Food and Drink

Just Don’t Call Me Late for Dinner

“You were born just in time for supper, and you haven’t missed a meal since.”

My mother told me that once, when we were talking about the births of our children and I asked her what time I had arrived.

I assumed the “haven’t missed a meal” part referred to my appetite. I am neither a glutton nor a gourmand, but I do like to know where my next meal is coming from. I much prefer my meals to show up reliably and regularly, even when I provide them myself. The people around me prefer this, too, since I tend to get just a teeny, tiny bit irritable if it’s 15 minutes or so past mealtime and I haven’t been fed yet. By 30 minutes or so past mealtime, I develop a headache and get shaky, and the people around me tend to get nervous. I would blame this on hypoglycemia if I were more sure of how to spell it.

It makes no sense to me that some people routinely skip breakfast or get so busy that they forget to eat. I never miss a meal myself except in extreme circumstances, such as serious illness or the unreasonable demands of medical professionals.

I was not happy this morning, for instance, that my blood work—my fasting blood work—for a routine checkup was scheduled at the outrageous hour of 8:30 a.m. When you regularly wake up at 5:00 or 5:30, that’s practically the middle of the morning. By the time I got out of the clinic at 8:52, I had a serious headache. My hand was shaking so much that I had trouble peeling the banana I had stashed in my purse. On the bright side, at least I had neither passed out nor been actively rude to anybody.

Back in my own kitchen a few minutes later, savoring the aroma of brewing coffee and waiting for the toast to pop up, I summoned up enough grace for gratitude. Gratitude that, in my world, hunger is an occasional inconvenience and not a chronic condition. Gratitude that I consistently know where my next meal is coming from. Gratitude that I have the means not only to feed myself but to give to those who can’t.

And gratitude for my mother, whose teasing about my “never missing a meal” I suddenly understood in a different way. Members of my family didn’t miss meals. We didn’t have to, because of her. She put nutritious, tasty food on the table three times a day, every day. Even though she didn’t especially enjoy cooking. Even when there wasn’t much to cook with. Even though cooking “from scratch” often included canning or freezing the vegetables, gathering the eggs (after raising the hens who laid them), and butchering the chickens. She did this, day in and day out, for decades.

No wonder I developed the habit of relying on regular meals. It’s the way I was raised.

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Regular or Extra Steamy?

Warning: You may find some material in this post tacky and inappropriate. However, it would be unfair to label it as poor taste.
Apparently this is not a joke from KFC. A spoof, maybe, but according to a story in USA Today, it’s a genuine marketing gimmick. You might even call it a bodice ripoff. Colonel Sanders, the white-bearded icon of fried chicken, is the newly-muscled hero of a romance novella that the restaurant chain is giving away as a promotion for Mother’s Day.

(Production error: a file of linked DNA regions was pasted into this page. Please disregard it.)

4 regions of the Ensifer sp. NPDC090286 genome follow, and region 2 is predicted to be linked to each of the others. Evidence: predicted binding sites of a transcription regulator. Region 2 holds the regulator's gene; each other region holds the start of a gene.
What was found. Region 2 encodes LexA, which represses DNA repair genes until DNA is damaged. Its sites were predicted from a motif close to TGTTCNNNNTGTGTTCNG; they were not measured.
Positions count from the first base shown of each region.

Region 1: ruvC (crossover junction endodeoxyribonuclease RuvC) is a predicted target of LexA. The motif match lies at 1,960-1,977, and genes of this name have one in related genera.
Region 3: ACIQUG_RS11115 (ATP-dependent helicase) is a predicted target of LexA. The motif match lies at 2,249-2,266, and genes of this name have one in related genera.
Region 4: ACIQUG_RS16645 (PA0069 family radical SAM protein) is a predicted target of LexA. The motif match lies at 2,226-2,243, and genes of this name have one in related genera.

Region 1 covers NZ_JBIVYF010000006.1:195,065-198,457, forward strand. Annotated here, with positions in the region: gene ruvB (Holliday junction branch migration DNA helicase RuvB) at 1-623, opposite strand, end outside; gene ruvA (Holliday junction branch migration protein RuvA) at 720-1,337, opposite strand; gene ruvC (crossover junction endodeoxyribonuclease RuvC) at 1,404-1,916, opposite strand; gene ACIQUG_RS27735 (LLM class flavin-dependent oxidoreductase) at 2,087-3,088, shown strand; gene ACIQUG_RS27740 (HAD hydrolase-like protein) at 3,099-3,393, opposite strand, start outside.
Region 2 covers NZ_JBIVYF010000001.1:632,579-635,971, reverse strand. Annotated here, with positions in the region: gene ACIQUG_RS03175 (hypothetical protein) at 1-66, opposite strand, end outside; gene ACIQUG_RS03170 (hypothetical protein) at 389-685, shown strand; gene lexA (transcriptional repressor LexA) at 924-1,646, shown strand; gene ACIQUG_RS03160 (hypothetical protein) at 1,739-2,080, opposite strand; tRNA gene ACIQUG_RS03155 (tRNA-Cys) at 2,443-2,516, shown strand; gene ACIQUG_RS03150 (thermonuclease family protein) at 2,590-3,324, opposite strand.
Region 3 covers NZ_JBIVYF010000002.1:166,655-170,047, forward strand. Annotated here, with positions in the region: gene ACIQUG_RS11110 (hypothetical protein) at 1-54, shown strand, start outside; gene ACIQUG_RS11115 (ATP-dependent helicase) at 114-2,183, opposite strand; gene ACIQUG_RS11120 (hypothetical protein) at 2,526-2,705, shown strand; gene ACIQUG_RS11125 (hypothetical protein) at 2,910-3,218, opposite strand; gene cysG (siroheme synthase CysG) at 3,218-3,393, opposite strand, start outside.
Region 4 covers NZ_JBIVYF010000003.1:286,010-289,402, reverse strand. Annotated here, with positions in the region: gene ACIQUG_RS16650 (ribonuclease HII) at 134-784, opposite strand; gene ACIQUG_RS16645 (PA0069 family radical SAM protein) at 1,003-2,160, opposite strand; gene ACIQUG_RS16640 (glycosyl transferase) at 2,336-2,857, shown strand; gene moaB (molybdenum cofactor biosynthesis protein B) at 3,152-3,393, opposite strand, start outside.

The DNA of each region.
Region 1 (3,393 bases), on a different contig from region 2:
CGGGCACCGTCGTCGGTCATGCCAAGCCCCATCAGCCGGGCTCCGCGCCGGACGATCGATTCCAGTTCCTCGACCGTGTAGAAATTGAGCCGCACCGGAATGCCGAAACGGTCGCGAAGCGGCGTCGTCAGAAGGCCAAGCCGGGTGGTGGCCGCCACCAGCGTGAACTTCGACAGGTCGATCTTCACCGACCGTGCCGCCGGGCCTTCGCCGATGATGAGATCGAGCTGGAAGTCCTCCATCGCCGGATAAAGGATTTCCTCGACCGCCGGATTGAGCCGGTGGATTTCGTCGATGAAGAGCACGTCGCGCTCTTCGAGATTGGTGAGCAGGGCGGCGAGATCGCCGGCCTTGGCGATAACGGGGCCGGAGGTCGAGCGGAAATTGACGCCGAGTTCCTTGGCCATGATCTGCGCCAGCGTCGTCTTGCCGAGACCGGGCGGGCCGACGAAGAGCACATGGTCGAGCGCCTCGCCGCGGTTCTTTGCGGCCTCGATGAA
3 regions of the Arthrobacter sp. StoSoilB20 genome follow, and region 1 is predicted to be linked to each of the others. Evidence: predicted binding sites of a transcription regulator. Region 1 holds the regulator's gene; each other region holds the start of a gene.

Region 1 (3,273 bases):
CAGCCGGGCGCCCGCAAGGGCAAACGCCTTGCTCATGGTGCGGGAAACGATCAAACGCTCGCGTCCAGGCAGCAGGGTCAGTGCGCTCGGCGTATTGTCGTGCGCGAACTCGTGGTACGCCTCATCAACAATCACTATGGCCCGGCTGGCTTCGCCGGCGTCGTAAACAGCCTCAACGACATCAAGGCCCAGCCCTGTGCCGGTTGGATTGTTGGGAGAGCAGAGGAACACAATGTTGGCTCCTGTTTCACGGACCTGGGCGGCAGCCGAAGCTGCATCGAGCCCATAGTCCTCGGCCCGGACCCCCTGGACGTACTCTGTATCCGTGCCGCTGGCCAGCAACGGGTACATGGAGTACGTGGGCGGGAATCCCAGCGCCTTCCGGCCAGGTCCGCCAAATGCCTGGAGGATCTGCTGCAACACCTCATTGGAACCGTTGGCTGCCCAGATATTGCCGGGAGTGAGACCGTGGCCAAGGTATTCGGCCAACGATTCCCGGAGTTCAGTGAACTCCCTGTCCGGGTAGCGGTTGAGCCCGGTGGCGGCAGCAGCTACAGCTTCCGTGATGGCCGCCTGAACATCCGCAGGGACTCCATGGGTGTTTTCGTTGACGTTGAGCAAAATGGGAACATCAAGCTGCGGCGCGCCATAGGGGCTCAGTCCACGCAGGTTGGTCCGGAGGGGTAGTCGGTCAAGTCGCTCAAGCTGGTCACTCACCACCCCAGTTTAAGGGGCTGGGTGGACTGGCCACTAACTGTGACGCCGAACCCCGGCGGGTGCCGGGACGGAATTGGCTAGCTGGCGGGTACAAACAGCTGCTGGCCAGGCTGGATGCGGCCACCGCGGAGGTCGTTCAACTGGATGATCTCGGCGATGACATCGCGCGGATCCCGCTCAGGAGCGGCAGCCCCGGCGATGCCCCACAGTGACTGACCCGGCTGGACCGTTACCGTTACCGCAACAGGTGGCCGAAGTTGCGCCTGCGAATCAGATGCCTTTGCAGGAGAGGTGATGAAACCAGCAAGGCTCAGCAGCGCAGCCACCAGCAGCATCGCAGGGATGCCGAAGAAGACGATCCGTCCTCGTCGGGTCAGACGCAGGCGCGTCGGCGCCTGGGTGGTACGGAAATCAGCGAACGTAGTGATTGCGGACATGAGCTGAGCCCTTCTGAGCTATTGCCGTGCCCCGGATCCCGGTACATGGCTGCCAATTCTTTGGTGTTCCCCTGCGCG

How nice. There’s no sweeter way for a mother to be honored on her special day than to be presented with a racy book while having dinner with her children.

All that aside, what caught my attention was the title of this book: Tender Wings of Desire. It’s romantic and sensual, delicately evoking both the erotic and the culinary. If this is successful, it surely will inspire other fast-food restaurants to serve up their own sizzling sides of romance. Their various specialties and slogans offer a broad menu of alluring potential for delicious titles.

 

McDonalds: Love with a Side of Fries. Supersized With Special Sauce. A series featuring “Big Mac” is just waiting to be written.

Dairy Queen: Love in the Heart of a Blizzard, Soft Servings of Desire, Parfait Love.

Burger King: Whopping Love. Even better, if the King and the Queen got together, you could have possibilities like Frozen Flaming Love and Crowned With Delight.

Taco Bell: A Double Wrap of Delight. Sorry, but the protective people at PETA wouldn’t like What the Chihuahua Saw.

Little Caesars: Hot and Ready for Love.

Subway: Foot Long, Fast and Fresh.

Of course, once the imagination starts mixing racy romance and fast food, it doesn’t take long to venture into a kitchen that’s much too hot. Some restaurant names need no embellishment at all: Hardees, for example. Long John Silver’s. In-N-Out Burger.

Once you have possibilities like that handed to you on a steamy platter, there is simply nothing more to say. Except possibly, “Would you like fries with that?”

Categories: Food and Drink, Just For Fun | 2 Comments

Gross! You Really Eat That Stuff?

Given any control over the remote, I wouldn’t have chosen to watch a television show about “bizarre foods.” But stuck in a crowded waiting room, with no reading material, in a seat close to the mercifully muted TV set, I didn’t have a lot of choice.

The show featured closeups of food in the process of being caught, cleaned, or cooked—all of it artfully arranged for maximum grossness by some luckless intern food designer. The limp tentacles of octopi dangled over the rims of bowls, squishy shellfish oozed slime, and various sorts of crabs displayed their eyestalks and claws to best advantage. These shots were interspersed with closeups of attractive young women whose busy bloody fingers were gutting fish and skinning piles of songbirds the size of robins. All this culminated with closeups of the intrepid reporter tasting various completed dishes and commenting with his mouth full.

All in all, it was enough to make me vow never again to forget to charge my Kindle.

Really, though, for anyone familiar with butchering chickens or cleaning fish or pheasants, there wasn’t much about the foods on the show that was truly bizarre. Well, maybe except for the tentacles.

“Bizarre,” would be a better description of some of the things that creative cooks, with strong imaginations and even stronger stomachs, do with sausages or spaghetti or frosting for Halloween parties.